There is no praying in Buddhism. The learned Father is correct in that. Buddhists are not expected to grovel before anyone, seen or unseen, God or Deity, to obtain favours or material benefits. There are no Gods in Buddhism who could come to ones aid through prayer or offerings of cash or kind.
There are no Gods who could defend or punish you. Buddhism teaches that good thoughts and good deeds sill be rewarded with good life. Man controls his own future and destiny. Those Buddhists who pray to Gods and seek favours do so without a proper understanding of Buddhism. Science, according to the Oxford Dictionary is a branch of knowledge involving systematised observation and experiment especially one dealing with substance or animal and vegetable life and natural laws. Science therefor concerns the study of man and his environment in relation to the external conditions.
The findings of Copernicus, Galileo and other such scientists, have changed the old religious concepts, other than that of Buddhism. New discoveries in Science, have confirmed and underlined the teachings of the Buddha. Long before Galileo, the Buddha referred to the earth as being a small planet in the universe which has an endless number of planets.
Buddha talked of lives in other worlds - planets - and today scientists claim possibility of lives in other planets. That there are micro living organisms in water was revealed by the Buddha and today science has proved that right. The Buddha, over 2500 years ago, established that all component things are impermanent and that everything is subject to change. Substance can be created and can be destroyed. Einsteins theory of Relativity is in complete agreement with Buddhism. Contrary to what Rev. Fr. Ratnasekera says, the teachings of the Buddha remain true up to date, without change, though Christian beliefs have been changed from time to time.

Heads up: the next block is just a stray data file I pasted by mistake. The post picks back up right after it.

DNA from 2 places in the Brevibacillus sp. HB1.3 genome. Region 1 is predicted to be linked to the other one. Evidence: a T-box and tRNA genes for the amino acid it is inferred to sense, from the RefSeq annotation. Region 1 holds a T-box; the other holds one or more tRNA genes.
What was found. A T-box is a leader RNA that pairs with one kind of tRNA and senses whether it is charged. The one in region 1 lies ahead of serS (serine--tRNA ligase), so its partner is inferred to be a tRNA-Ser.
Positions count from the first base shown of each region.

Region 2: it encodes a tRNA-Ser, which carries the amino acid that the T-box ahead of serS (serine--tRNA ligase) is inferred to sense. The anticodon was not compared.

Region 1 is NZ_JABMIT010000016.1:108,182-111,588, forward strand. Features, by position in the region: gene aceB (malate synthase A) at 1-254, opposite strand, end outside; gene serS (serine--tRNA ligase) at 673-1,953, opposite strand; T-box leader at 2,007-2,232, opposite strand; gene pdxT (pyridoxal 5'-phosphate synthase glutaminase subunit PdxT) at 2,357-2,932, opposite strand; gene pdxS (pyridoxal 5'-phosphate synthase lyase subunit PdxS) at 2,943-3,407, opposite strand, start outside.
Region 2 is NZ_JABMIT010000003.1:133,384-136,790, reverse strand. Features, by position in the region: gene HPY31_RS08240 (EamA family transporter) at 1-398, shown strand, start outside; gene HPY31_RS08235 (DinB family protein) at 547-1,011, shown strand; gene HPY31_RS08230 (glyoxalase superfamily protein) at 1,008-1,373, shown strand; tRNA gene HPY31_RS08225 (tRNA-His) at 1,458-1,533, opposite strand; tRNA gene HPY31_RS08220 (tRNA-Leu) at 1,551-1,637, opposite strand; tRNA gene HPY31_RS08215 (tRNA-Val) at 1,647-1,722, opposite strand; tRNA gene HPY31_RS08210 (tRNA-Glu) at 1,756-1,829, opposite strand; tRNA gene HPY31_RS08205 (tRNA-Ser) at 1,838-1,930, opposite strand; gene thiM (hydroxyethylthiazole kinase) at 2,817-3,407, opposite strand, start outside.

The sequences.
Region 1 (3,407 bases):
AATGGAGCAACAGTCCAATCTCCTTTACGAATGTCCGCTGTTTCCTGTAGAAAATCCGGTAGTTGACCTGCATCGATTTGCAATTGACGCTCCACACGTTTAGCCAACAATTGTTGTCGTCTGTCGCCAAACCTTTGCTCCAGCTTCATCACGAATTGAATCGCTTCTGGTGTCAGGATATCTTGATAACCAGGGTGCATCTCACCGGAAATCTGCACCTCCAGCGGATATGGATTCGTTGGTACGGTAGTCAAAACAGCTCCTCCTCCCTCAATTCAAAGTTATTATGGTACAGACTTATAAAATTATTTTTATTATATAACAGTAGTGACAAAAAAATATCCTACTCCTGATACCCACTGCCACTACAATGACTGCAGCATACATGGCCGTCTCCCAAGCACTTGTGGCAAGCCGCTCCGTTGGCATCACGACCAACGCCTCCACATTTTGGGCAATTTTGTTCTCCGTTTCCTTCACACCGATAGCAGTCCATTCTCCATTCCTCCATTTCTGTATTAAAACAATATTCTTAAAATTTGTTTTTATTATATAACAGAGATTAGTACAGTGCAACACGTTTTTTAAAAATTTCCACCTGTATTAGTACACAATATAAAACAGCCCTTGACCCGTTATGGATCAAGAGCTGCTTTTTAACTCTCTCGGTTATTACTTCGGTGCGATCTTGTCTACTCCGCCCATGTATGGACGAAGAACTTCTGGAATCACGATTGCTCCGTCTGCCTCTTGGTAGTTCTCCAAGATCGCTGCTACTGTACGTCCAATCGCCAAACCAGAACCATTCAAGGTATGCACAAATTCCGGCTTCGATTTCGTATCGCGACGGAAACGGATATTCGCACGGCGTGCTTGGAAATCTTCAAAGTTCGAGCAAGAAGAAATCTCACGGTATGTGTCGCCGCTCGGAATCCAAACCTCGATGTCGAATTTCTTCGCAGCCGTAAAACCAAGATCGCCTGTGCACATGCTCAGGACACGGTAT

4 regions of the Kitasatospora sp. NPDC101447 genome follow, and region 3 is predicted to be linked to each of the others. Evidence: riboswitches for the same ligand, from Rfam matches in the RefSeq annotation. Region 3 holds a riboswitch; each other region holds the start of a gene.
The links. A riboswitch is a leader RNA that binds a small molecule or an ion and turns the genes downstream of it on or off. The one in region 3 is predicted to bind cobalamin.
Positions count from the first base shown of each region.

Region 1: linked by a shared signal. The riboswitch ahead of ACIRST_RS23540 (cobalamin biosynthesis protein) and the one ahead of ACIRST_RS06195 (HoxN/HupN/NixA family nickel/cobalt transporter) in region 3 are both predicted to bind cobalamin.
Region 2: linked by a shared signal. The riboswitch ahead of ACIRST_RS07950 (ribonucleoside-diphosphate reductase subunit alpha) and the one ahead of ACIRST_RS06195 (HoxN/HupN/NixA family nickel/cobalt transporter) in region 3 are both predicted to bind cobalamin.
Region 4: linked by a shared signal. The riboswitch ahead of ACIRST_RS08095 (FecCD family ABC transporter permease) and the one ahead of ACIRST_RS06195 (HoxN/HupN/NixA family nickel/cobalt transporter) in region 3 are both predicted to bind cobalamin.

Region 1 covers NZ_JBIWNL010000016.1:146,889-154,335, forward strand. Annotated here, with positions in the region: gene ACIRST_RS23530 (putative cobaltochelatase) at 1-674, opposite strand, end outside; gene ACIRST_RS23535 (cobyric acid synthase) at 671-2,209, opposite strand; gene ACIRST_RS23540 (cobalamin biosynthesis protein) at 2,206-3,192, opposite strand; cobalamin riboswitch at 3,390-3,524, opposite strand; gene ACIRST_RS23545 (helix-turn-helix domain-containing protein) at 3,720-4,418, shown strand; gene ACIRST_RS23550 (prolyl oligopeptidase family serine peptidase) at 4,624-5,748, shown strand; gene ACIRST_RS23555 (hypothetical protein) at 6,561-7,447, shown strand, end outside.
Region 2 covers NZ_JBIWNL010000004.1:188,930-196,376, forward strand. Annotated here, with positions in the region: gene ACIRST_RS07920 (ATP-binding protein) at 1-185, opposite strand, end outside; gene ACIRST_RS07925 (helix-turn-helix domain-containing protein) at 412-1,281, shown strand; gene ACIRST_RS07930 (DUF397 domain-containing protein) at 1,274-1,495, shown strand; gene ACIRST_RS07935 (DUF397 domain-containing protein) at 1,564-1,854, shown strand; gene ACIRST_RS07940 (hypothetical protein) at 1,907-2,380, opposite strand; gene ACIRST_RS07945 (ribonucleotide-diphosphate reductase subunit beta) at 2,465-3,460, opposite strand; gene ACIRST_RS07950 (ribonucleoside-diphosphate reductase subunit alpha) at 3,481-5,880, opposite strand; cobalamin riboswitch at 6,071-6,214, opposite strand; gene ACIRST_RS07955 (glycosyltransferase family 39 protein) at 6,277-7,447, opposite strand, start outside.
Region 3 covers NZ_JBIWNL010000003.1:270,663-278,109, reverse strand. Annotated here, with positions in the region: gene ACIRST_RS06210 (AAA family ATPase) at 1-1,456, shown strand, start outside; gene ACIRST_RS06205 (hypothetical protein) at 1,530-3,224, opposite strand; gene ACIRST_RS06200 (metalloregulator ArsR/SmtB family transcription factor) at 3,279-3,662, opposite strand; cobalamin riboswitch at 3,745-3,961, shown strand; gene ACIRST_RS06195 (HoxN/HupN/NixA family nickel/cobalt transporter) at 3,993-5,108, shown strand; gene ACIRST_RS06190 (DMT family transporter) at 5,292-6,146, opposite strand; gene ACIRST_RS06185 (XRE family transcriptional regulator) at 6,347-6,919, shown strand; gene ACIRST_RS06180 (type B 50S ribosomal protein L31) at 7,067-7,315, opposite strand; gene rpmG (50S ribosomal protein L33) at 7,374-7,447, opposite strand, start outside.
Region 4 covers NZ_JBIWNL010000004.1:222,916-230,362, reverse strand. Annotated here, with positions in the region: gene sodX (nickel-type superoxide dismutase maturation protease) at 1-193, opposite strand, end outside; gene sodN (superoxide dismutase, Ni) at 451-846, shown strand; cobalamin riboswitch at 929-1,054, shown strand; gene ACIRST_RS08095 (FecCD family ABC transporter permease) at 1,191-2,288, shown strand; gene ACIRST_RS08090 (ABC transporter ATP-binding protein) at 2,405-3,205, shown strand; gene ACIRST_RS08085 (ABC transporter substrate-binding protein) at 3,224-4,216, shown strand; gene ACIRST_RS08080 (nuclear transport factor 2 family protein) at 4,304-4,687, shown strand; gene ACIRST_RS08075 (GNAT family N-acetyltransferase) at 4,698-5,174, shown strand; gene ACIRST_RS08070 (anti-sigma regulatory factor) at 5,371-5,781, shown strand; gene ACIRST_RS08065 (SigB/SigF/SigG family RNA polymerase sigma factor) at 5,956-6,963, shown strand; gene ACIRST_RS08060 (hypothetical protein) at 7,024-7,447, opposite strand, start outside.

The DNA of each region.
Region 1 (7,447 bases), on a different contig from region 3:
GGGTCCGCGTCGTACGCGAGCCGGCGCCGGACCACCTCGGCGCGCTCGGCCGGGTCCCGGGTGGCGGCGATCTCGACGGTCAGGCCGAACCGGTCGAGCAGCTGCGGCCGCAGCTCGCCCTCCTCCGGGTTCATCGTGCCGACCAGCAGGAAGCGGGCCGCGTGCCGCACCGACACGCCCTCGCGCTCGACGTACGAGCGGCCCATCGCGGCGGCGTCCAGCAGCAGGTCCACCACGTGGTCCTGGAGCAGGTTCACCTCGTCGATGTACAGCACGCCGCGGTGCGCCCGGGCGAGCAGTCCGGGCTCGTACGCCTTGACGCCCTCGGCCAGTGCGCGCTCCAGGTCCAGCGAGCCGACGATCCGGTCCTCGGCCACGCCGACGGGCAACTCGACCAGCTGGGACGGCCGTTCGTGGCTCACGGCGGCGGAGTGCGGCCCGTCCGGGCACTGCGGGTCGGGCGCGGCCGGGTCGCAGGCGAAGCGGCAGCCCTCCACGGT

Then again the learned Fathers contention that the Buddha did not identify himself with the Dhamma is wrong. The Buddha preached the Dhamma based on His research and findings and hence it cannot be said He did not identify Himself with what He preached.
Material progress and comforts that we have achieved and enjoy are immense. Our ancestors could not have even thought of them. But are we really happy as our ancestors were? Life has been made easier due to advances in science and technology. But are we living in safe and secure surroundings? Are we as safe and secure as our ancestors were?Greed for money and craze for power have led to violence, bloodshed and cruel murders.
Selfishness and deceit have taken the upper hand. Are these not the result of moral degeneration and misused intelligence and knowledge? Buddhism, in essence, is the path that leads to the overcoming of these ills. To do good, not to do evil and purification of the mind are what is required in Buddhism. The essence of the teachings of Jesus Christ, leaving aside the subsequent additions, leads to the same path. Albert Einstein, the famous scientist, delivering a speech on Science and Religion as far back as 1939. said:The religion of the future will be a cosmic religion.
It should transcend a personal God and avoid dogmas and theology. Covering both the natural and spiritual, it should be based on a religious sense arising from the experience of all things, natural and spiritual, as a meaningful unity. Buddhism answers this description.